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Warriors-Nuggets Game 4: Curry, Thompson, and Poole are killing Denver
Bring the brooms!
The Golden State Warriors are one win away from advancing to the second round. If they can close out the Denver Nuggets this afternoon and rest up ahead of meeting whichever team comes out of the Minnesota Timberwolves / Memphis Grizzlies series, that would be best.
But as much as Golden State would love to just shut this one down and call it a win, Denver is going to be fighting hard to avoid the sweep, because the only thing worse than losing in the playoffs is getting swept out of the playoffs in the first round.
WHO: Golden State Warriors at Denver Nuggets
WHEN: Sunday, April 24th, 2022 // 12:30pm PDT
Warriors lead series, 3-0
The scale of destruction is staggering: Poole, Curry, and Thompson are scorching hot
With Stephen Curry still hobbling back on a minutes limitation, Jordan Poole has seized the opportunity to realize those long ago dreams that Don Nelson showed us glimpses of. The Warriors’ new 5-man closing unit has lit fires under the imaginations of fans (and the dreams of Nuggets fans) by exploding onto the scene.
Poole is the tip of the spear. He leads the team in scoring, with an average of 28.7 points per game. His shooting numbers are absurd. 86 points on 42 shots. 66.7% from the field, 59% (on 7.3 attempts per game).
Sure, small sample size warning, but the beauty of the playoffs is that all you get are small sample sizes.
I saw this tweet and it started me down a rabbit hole. Did you know that the trio of Curry, Poole, and Thompson are shooting a collective 48.7% from deep… on 78 shot attempts?
It’s no wonder they’re killing Denver. That’s a whole lot of efficient threes! And it all lines up. These are the highest volume shooters on the team right now. Compared to last season’s team that had to bludgeon teams while carrying a large amount of inefficient attempts from guys like Oubre and Bazemore, the Warriors are now cutting with scalpel-like accuracy.
Thompson leads with 10.3 threes per game (he’s now taking around 60% of his shots as three-pointers), followed by Curry (8.3 per game) and Poole (7.3). The next Warrior on the list is Otto Porter — both he and Wiggins shoot around 3 per game. So the nasty net effect of the high volume shot takers, and high efficiency matching up is really at the core of how the Warriors offense is burying the Nuggets so completely.
This isn’t normal. Forget about sustainable or not, just take a look at how far up these leaps in scoring efficiency have taken them. To get this chart below, I took the scoring efficiency (points scored per 100 attempts, or PSA) from Cleaning the Glass, and then compared the regular season values against the playoffs so far.
Look at Poole and Curry on the bottom (Payton too, but he hardly shoots, so the impact is lessened). Poole’s shooting efficiency, or Steph Curry’s alone could be enough to propel a team’s offense. Combined like they have been so far in this series, it’s a miracle that the Nuggets hung in as well as they did in game three.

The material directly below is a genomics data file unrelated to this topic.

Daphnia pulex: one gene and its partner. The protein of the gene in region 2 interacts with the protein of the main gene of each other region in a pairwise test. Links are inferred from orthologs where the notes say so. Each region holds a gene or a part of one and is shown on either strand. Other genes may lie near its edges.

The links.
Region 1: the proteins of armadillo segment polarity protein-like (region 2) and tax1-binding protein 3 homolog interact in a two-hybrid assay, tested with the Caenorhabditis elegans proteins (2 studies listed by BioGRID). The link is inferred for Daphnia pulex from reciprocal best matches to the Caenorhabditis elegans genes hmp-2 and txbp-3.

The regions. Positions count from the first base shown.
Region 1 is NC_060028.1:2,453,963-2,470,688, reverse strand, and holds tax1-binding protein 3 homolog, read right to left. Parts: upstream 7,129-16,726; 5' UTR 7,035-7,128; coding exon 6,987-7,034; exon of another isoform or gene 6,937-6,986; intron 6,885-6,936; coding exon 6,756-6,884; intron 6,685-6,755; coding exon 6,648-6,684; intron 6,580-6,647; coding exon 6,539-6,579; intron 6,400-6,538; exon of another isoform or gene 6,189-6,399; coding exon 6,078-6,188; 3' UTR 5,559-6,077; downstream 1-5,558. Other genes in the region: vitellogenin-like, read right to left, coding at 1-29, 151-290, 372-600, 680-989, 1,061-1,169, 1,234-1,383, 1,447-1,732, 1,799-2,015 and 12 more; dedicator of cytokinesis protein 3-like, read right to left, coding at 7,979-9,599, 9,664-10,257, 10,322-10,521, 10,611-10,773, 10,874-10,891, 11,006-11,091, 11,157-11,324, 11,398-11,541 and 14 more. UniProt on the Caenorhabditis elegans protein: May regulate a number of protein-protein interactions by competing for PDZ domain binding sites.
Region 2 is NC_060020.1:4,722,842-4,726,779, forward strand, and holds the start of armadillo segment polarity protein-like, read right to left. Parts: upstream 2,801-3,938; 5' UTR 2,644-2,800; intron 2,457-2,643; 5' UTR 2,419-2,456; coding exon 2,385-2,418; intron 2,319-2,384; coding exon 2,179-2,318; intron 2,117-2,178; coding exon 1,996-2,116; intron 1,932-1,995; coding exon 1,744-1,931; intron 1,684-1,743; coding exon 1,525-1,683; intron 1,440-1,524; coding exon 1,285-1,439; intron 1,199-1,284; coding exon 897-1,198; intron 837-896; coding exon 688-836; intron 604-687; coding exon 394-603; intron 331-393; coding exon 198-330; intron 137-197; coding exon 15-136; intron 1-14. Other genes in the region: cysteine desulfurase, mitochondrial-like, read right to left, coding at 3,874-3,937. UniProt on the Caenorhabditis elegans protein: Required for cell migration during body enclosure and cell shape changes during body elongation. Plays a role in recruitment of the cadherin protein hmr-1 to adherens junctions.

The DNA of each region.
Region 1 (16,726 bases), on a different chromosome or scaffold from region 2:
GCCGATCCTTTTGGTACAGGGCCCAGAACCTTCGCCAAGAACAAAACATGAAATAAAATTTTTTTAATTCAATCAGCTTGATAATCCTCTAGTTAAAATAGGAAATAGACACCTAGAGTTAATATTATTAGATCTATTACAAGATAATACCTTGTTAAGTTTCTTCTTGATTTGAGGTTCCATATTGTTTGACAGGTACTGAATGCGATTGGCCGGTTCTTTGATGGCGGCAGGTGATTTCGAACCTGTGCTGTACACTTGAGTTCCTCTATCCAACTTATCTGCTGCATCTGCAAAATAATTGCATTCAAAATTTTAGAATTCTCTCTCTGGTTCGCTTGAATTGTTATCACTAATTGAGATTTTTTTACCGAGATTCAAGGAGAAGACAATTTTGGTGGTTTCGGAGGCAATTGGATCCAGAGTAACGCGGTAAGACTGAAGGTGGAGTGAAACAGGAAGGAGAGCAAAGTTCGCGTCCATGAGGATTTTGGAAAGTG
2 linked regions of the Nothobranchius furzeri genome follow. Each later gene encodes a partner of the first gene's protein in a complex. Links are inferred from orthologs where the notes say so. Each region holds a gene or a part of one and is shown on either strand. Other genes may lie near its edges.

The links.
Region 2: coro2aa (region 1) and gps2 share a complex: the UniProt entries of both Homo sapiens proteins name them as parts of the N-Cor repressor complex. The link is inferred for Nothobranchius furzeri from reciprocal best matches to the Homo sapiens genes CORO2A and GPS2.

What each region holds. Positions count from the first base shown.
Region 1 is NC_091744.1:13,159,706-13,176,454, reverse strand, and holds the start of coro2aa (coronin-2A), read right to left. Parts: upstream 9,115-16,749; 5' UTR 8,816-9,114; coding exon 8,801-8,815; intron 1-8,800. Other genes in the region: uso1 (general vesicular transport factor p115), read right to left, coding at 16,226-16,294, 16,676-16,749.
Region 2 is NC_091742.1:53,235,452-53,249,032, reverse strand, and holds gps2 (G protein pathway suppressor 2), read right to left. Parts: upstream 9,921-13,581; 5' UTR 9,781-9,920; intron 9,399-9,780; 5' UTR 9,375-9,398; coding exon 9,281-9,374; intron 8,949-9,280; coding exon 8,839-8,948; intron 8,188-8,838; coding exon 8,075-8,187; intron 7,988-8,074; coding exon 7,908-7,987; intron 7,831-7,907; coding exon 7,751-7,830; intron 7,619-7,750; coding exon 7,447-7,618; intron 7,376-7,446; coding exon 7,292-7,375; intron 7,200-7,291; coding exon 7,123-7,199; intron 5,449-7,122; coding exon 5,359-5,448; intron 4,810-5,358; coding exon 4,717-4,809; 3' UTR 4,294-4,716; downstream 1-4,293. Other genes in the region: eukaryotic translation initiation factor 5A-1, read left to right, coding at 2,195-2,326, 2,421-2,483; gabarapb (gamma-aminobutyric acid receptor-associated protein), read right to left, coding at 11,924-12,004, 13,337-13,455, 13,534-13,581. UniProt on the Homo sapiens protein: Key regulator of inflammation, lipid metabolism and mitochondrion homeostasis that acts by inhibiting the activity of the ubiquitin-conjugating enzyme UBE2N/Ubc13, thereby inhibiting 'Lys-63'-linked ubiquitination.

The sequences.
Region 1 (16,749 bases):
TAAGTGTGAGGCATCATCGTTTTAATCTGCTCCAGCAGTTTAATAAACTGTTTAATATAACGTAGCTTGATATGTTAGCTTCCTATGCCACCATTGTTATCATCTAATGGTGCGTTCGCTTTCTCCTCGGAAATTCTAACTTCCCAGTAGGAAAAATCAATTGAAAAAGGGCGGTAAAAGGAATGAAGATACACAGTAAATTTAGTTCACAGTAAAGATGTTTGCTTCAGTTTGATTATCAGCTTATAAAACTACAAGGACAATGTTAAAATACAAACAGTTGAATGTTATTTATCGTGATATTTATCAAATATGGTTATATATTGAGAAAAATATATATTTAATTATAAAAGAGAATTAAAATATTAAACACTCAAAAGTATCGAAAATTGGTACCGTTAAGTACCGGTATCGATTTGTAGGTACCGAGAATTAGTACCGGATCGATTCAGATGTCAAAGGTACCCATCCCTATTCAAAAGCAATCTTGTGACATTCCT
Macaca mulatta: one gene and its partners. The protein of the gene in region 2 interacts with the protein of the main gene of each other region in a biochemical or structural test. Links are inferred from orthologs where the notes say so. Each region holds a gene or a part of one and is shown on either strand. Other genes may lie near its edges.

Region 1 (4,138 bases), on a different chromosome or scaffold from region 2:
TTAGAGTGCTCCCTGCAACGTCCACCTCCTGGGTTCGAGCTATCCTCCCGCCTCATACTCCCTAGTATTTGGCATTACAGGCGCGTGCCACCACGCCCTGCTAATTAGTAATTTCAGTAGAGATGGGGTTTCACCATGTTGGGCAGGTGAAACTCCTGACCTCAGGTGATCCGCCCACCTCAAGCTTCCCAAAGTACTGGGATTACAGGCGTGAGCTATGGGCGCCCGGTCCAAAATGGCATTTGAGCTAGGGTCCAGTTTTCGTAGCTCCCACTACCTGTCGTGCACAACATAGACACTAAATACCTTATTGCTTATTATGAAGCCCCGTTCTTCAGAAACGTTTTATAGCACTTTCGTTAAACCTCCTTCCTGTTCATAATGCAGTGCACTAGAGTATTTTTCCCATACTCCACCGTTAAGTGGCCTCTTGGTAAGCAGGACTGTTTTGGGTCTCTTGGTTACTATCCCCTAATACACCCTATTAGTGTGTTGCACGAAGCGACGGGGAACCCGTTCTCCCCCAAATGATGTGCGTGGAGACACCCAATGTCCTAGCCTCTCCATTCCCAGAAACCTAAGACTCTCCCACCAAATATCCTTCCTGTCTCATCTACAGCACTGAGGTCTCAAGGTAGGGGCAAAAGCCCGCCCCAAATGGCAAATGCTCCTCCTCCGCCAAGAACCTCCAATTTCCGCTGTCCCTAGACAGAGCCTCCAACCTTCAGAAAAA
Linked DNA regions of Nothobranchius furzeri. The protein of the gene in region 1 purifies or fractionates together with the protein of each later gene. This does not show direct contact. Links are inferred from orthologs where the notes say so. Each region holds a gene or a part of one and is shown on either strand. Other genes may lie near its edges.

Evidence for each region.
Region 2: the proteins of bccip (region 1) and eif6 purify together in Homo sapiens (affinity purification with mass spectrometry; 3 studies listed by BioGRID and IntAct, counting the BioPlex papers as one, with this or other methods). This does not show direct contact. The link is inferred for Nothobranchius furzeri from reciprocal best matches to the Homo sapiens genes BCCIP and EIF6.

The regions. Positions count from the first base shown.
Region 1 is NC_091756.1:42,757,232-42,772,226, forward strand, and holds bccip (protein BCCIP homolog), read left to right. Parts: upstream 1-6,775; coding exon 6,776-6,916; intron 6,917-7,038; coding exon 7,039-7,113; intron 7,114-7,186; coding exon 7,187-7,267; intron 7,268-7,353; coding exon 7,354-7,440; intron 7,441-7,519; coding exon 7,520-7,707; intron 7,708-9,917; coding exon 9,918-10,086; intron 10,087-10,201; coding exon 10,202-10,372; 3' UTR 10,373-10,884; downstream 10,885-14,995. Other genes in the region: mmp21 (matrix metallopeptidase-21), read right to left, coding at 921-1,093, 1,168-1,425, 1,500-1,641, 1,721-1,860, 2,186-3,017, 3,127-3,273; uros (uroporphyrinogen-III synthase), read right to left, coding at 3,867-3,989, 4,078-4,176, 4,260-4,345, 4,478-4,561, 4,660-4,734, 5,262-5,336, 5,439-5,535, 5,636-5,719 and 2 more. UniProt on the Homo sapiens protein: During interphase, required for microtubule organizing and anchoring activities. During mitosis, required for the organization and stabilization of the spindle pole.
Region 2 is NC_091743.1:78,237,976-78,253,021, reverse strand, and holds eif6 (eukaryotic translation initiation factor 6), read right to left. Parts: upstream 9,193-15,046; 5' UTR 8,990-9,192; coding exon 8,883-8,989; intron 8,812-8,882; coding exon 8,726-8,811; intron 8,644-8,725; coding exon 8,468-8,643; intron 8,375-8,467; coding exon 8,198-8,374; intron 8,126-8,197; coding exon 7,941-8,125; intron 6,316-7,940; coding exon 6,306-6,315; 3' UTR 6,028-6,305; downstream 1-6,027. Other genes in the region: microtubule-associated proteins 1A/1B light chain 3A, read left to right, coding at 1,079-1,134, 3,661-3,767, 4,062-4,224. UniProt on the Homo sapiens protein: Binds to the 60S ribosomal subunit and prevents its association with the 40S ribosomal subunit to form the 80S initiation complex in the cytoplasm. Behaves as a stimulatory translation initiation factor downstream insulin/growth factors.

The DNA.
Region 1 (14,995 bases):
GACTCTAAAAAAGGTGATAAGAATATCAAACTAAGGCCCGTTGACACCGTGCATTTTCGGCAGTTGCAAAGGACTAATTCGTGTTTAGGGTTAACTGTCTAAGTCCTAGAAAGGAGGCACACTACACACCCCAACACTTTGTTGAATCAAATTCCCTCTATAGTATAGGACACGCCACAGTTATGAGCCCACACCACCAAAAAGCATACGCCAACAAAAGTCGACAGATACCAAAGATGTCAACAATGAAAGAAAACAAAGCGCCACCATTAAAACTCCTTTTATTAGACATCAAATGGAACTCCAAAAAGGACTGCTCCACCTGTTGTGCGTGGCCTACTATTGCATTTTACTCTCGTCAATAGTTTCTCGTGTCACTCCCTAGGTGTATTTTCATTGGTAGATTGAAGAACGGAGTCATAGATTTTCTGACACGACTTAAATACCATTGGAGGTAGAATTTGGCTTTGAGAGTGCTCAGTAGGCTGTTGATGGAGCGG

Klay Thompson’s leap is just as impressive. Both he and Andrew Wiggins have found baskets more easily against the Nuggets in the playoffs than they have all season.
Here’s the same playoff scoring without the clutter of the image above. For comparison, Curry’s regular season mark of 122.7 was in the 99th percentile for point guards; Gary Payton’s rate of 134.9 was in the 100th percentile for combo guards.
I remember when Curry first showed flashes of greatness, there was this mental acceptance between “it’s cool, but he can’t maintain this” to “what if this is his baseline?” This team right now, that five-man unit with these three guards gives me the same vibes.
About Green and Wiggins too though…
The Warriors dynasty wouldn’t be what it has been if it weren’t for the unstable equilibrium that Draymond Green has historically brought. He’s been as good as ever, even as Jokic gets his numbers — it’s not against Green.
There were some critical plays down the final stretch where Green and Wiggins came up huge — in fact, you should definitely watch Eric Apricot’s Explain1Play from Friday.
But it is staggering that even given all of the offensive explosiveness outlined above one of the defining features of game three was that despite Jokic’s 38 points and 15 rebounds, that poke-away steal is going to be the highlight that people remember.
And Wiggins needs a shout out as well. Though his scoring hasn’t seen the leap that the guards have, he’s chipped in in a number of important other ways. It’s a team game out there, and Wiggins and Green shouldn’t be overlooked just because they don’t score a ton of points.
I think the Nuggets are done. That was one heck of an effort that fell short in game three, and I don’t think the Warriors are going to let them up for air again.